|Publication number||US4430457 A|
|Application number||US 06/376,892|
|Publication date||Feb 7, 1984|
|Filing date||May 10, 1982|
|Priority date||May 10, 1982|
|Also published as||EP0103939A1|
|Publication number||06376892, 376892, US 4430457 A, US 4430457A, US-A-4430457, US4430457 A, US4430457A|
|Inventors||David V. Dobreski|
|Original Assignee||Cities Service Company|
|Export Citation||BiBTeX, EndNote, RefMan|
|Referenced by (37), Classifications (21), Legal Events (4)|
|External Links: USPTO, USPTO Assignment, Espacenet|
This invention relates to polymeric films. More particularly, the invention concerns polymeric films having properties that make the film useful for cling wrap film, such as that used for wrapping pallet loads of various materials.
Known polymeric materials used for cling (also known as stretch) wrapping of palletized loads include polyvinyl chloride, polyethylene, and ethylene-vinyl acetate copolymers. U.S. Pat. No. 4,222,913 teaches the use of a three-component blend for cling wrap formulations, the components being an ethylene-vinyl acetate copolymer as the base resin, a polypropylene copolymer added to achieve a thin film gauge, and a third component as a tackifier. The patent teaches that the ethylene-vinyl acetate and the polypropylene copolymers should have similar viscosities (for compatibility during blending) and refractive indices (for optical properties). The low molecular weight tackifier tends to bloom to the surface, giving the necessary cling properties.
Prior 2-component systems, such as low density polyethylene base resin and a glyceryl mono-oleate tackifier, show easy processing, but they typically have a low tackiness, with the tackiness failing at temperatues below about 40° F., leading to storage and customer use problems.
It is an object of this invention to produce a 2-component cling film composition that overcomes at least a majority of these deficiencies.
The present invention is a composition suitable for use as cling film, the composition comprising from about 90 to about 97.5 wt.% of an ethylene polymer selected from the group consisting of ethylene-vinyl acetate copolymers, low density polyethylene homopolymers, and linear low density polyethylene resins, and from about 2.5 to about 10 wt.% of an ethylene-propylene copolymer. Optionally, a minor amount of an antioxidant, such as BHT (butylated hydroxy toluene) or BHEB (butylated hydroxy ethylbenzene), can be added to the composition for protection against degradation during processing. Antioxidant in the amount of from about 100 to about 1000 ppm, preferably about 300-400 ppm (based on the finished film) can be added.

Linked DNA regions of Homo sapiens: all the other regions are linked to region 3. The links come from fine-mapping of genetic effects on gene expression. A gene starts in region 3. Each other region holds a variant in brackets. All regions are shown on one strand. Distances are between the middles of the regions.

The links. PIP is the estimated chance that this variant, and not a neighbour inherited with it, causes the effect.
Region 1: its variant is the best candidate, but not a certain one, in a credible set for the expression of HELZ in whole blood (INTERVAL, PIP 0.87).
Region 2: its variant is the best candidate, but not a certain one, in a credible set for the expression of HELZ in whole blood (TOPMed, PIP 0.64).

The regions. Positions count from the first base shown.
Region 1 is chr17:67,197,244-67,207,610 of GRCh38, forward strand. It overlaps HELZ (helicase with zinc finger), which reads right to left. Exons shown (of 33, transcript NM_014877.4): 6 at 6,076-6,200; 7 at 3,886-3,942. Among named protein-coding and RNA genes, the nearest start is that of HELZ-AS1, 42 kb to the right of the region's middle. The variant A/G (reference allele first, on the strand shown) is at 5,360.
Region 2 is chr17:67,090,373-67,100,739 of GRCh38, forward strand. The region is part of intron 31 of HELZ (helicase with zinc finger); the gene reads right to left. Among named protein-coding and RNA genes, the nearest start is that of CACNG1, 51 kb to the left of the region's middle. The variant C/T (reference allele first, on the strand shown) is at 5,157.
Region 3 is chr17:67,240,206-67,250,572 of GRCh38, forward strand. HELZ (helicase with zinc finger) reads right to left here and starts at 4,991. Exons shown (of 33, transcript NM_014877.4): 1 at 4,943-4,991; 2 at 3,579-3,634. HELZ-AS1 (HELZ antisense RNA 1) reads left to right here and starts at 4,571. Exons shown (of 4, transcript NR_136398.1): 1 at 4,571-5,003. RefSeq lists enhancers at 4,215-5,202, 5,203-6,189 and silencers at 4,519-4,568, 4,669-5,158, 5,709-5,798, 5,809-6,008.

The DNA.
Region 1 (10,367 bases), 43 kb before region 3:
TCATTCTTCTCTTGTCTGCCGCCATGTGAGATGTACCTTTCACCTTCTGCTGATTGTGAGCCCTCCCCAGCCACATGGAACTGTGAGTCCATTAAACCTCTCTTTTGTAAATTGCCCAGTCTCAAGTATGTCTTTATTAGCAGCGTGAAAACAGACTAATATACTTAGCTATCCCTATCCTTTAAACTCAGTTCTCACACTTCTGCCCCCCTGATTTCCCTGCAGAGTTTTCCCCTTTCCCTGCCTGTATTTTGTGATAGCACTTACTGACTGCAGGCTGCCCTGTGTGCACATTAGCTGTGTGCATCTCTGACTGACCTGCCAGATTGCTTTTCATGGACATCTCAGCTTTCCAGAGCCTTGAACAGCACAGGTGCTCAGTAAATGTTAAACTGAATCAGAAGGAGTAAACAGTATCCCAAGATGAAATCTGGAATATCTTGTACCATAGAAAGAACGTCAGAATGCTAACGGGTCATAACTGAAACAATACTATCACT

A major component of the composition is an ethylene polymer selected from the group consisting of ethylene-vinyl acetate copolymers, low density polyethylene homopolymers, and linear low density polyethylene resins. There are many ethylene-vinyl acetate copolymers commercially available, with varying vinyl acetate contents. I have found that an ethylene-vinyl acetate copolymer having a vinyl acetate content of from about 3.0 to about 15 wt.% of the total copolymer, (or, more narrowly, from about 3.5 to about 8 wt.%) when combined with a suitable amount of a tackifier, furnishes a useful cling wrap film. In the present invention, ethylene-vinyl acetate copolymers having approximately 92 wt.% ethylene and about 8 wt.% vinyl acetate, when mixed with a tackifier, furnish a desirable cling wrap film, while a preferred composition comprises of ethylene-vinyl acetate copolymer having from about 4 to about 5 wt.% vinyl acetate and about 95-96 wt.% ethylene.
Low density polyethylene homopolymer can also be used as the major component of this composition. There is a wide range of ethylene homopolymers available for use in this invention, with densities ranging from about 0.916 to 0.928, and with a melt index varying from about 0.2 to about 6.0. The extremes of density and melt index are characteristic of polyethylenes that are not optimum for cling wrap applications. Formulations made with ethylene homopolymers outside these ranges of density and melt index tend exhibit minimum or undesirable cling wrap performance. Low density polyethylene homopolymers are known in the polymer art and need not be discussed further here.